This post demystifies one of the most feared vector functions available in D3.js: the radial line, or *d3.radialLine()*. Radial lines are constructed with only two attributes: an angle and a radius. The product of the function is a line, but unlike the basic line function, there are no x and y co-ordinates. I fundamentally misunderstood the radial line logic the first time I used it – in fact I had to bring in my boyfriend one late Thursday evening to help me get it right. This guide should help you avoid my mistakes.

The radial line syntax is as follows:

var radialLineGenerator = d3.radialLine();

var points = [

[0, r],

[..., ...],

[x, r]

];

var pathData = radialLineGenerator(points);

Where the pair *[0, r]* describes the line drawn at 0 degrees, r is the radius length, and x is the angle. The easiest way to get your head around the radial line function is by drawing a circle-based shape. Good examples of such are a pentagram, an octagon, or a doughnut with a hole in it. In my example I’ll go with a five-pointed star, like the one below.

The reason a pentagram is a good example is that all of its vertices can be plotted on just two circles: an outer circle for the spikes, and an inner circle for the elbows. To make things even easier, all of its angles are the same.

A pentagram has 10 vertices in total, 5 sitting on the inner circle, and 5 on the outer. The *radialLine()* function will be fed the coordinates of these vertices and in return draw a line connecting them. The line’s length is calculated by the function: we only need to specify the circle’s location. Let’s review the code below to see how this is defined.

var radialLineGenerator = d3.radialLine();

var r1 = 15;

var r2 = 6;

var radialpoints = [

[0, r1],

[Math.PI * 0.2, r2],

[Math.PI * 0.4, r1],

[Math.PI * 0.6, r2],

[Math.PI * 0.8, r1],

[Math.PI * 1, r2],

[Math.PI * 1.2, r1],

[Math.PI * 1.4, r2],

[Math.PI * 1.6, r1],

[Math.PI * 1.8, r2],

[Math.PI * 2, r1]

];

var radialData = radialLineGenerator(radialpoints);

var radial = svg.select("path").attr("class", "radial").attr("d", radialData);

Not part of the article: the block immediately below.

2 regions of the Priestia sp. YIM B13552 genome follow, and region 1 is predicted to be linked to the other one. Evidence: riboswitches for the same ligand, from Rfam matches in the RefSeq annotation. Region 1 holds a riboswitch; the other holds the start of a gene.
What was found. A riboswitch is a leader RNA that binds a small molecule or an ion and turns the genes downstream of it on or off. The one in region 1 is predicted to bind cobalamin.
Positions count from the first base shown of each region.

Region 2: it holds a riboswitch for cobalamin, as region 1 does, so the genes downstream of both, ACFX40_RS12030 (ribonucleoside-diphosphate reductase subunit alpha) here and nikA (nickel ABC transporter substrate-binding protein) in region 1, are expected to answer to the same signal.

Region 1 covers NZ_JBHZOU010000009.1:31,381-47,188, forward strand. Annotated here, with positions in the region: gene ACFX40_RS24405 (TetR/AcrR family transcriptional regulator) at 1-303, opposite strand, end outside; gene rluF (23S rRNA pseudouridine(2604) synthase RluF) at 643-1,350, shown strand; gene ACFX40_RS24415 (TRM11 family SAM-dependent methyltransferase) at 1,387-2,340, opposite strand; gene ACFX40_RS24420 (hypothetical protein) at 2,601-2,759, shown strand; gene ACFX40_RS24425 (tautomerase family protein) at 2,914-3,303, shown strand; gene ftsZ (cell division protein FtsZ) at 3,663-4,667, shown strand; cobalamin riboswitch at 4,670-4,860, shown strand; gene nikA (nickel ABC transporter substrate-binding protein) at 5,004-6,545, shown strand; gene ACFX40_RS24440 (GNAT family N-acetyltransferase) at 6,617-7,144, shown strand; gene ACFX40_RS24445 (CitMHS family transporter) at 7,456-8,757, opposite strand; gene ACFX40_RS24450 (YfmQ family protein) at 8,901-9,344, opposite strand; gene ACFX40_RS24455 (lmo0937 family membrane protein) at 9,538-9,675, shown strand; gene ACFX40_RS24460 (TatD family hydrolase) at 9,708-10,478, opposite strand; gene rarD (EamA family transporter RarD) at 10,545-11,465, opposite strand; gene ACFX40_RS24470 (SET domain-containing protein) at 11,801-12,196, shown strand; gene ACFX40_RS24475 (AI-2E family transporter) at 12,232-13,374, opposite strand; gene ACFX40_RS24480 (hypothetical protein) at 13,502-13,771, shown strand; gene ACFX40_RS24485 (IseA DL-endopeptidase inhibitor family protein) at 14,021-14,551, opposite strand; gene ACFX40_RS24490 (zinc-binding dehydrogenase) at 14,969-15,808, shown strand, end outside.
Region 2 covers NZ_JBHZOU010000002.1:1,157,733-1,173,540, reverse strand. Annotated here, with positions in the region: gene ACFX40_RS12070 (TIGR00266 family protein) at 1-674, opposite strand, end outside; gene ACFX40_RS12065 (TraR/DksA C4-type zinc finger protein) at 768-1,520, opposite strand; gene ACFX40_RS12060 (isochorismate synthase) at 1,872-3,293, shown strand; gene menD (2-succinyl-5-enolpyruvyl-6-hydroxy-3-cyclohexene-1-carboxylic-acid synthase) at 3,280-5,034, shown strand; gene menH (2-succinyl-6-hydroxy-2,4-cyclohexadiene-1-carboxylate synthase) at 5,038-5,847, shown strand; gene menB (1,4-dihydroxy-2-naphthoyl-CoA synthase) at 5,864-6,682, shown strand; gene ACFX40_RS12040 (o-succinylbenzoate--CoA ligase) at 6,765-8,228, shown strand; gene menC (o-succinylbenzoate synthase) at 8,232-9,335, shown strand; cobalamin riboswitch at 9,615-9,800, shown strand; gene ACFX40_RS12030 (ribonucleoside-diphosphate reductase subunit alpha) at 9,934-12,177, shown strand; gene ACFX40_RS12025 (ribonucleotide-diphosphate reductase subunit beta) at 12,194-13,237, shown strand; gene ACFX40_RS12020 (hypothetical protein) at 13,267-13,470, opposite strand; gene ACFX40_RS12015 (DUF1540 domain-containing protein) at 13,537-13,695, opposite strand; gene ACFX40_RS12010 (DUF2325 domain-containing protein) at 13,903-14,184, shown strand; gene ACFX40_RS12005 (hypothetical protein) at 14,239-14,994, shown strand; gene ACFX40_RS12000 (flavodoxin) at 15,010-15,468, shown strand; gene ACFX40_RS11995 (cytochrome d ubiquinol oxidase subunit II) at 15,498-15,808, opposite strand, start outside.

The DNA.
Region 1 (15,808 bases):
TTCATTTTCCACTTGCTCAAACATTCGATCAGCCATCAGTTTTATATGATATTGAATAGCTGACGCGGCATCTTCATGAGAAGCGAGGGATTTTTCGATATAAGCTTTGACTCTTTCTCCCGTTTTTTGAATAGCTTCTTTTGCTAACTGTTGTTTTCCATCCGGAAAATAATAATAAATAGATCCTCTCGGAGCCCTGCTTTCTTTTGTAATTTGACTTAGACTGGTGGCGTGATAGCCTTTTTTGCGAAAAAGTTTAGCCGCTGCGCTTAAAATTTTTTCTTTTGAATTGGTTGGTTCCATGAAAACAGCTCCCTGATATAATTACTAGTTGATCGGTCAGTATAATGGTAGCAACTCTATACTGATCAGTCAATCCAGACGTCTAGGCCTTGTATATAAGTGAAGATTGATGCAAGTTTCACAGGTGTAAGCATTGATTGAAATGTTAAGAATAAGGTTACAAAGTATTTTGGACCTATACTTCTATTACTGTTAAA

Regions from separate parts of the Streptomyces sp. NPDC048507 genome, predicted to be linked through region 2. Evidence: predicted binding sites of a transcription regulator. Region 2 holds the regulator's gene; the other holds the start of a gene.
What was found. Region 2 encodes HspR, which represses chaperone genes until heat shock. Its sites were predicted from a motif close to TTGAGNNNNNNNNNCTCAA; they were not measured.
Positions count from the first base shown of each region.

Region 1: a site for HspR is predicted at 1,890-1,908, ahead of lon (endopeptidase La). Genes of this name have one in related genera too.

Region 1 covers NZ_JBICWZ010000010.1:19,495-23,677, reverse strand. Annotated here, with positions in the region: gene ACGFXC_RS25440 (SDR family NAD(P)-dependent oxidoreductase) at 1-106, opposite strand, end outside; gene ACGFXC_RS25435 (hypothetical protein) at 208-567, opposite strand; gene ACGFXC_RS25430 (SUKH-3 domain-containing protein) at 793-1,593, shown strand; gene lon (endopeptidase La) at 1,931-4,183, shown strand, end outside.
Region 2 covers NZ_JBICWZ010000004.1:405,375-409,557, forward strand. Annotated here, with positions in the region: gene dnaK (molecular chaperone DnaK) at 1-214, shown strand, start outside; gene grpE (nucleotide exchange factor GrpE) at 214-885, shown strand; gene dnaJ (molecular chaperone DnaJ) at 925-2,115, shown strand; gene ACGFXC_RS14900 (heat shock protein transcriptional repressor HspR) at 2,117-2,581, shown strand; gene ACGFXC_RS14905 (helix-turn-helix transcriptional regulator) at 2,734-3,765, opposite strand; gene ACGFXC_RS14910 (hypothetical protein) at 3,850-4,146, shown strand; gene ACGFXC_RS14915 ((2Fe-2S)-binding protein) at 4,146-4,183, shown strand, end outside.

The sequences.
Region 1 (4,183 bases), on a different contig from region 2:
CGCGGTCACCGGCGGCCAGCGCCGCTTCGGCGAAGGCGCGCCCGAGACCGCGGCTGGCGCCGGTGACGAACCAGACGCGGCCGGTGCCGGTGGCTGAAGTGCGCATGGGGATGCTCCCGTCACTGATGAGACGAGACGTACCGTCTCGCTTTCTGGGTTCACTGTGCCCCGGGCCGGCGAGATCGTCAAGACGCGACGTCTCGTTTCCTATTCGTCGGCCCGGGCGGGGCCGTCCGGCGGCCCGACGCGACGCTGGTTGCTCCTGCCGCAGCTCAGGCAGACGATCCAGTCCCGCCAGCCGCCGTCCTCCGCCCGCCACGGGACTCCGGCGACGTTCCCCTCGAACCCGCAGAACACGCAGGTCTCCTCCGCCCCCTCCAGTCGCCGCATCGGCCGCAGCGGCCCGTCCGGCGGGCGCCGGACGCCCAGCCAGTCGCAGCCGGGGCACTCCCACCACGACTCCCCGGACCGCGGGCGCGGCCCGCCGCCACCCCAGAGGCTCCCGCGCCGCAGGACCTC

The key to understanding the *radialLine* function is the array of angles and radiuses, here called *radialpoints*. Each vertex in our star can be described by those two attributes:

- The
**radius**value is corresponding with the radius of a circle that hosts that particular point. In my example it can only take two values:*r1*if the vertex is on the outer circle, and*r2*if on the inner. - The
**angle**value is the angle between the ray at 0° and the radius going from the circle’s center to our point’s location on the circle. Importantly, the angle measure is in radians (not degrees!). One radian is equal to 180/π degrees. So, to convert from degrees to radians you would multiply the degree by π/180. For example, 90° translates to 1/2*π, and 0° to 0.

Let’s put this in practice and draw the star line by line. Going clock-wise, my first point lays on the outer circle, so we’ll set its radius to *r1*. The angle is 0°. This vertex is represented by *[0, r1]* in my points array. If my *radialpoints* array had only this entry, we’d end up with a line going from the center straight up north.

My next point is located on the star’s elbow – i.e. on the inner circle. All angles in a pentagon are the same and measure 36°. That translates to 0.2*π radians. This vertex is represented by the* [Math.PI * 0.2, r2]* in my *radialpoints* array.

Once you understand the logic, defining the next points are a child’s play. You just interchangeably pick the inner and the outer circle, and make sure that the angle is set to 0.2*π radians. You close the shape when the point at 360° – essentially the same as 0° – is reached.

Easy, right? Next time I’ll show you how to work with other fun D3 shapes – make sure to follow me on Twitter for my post updates!

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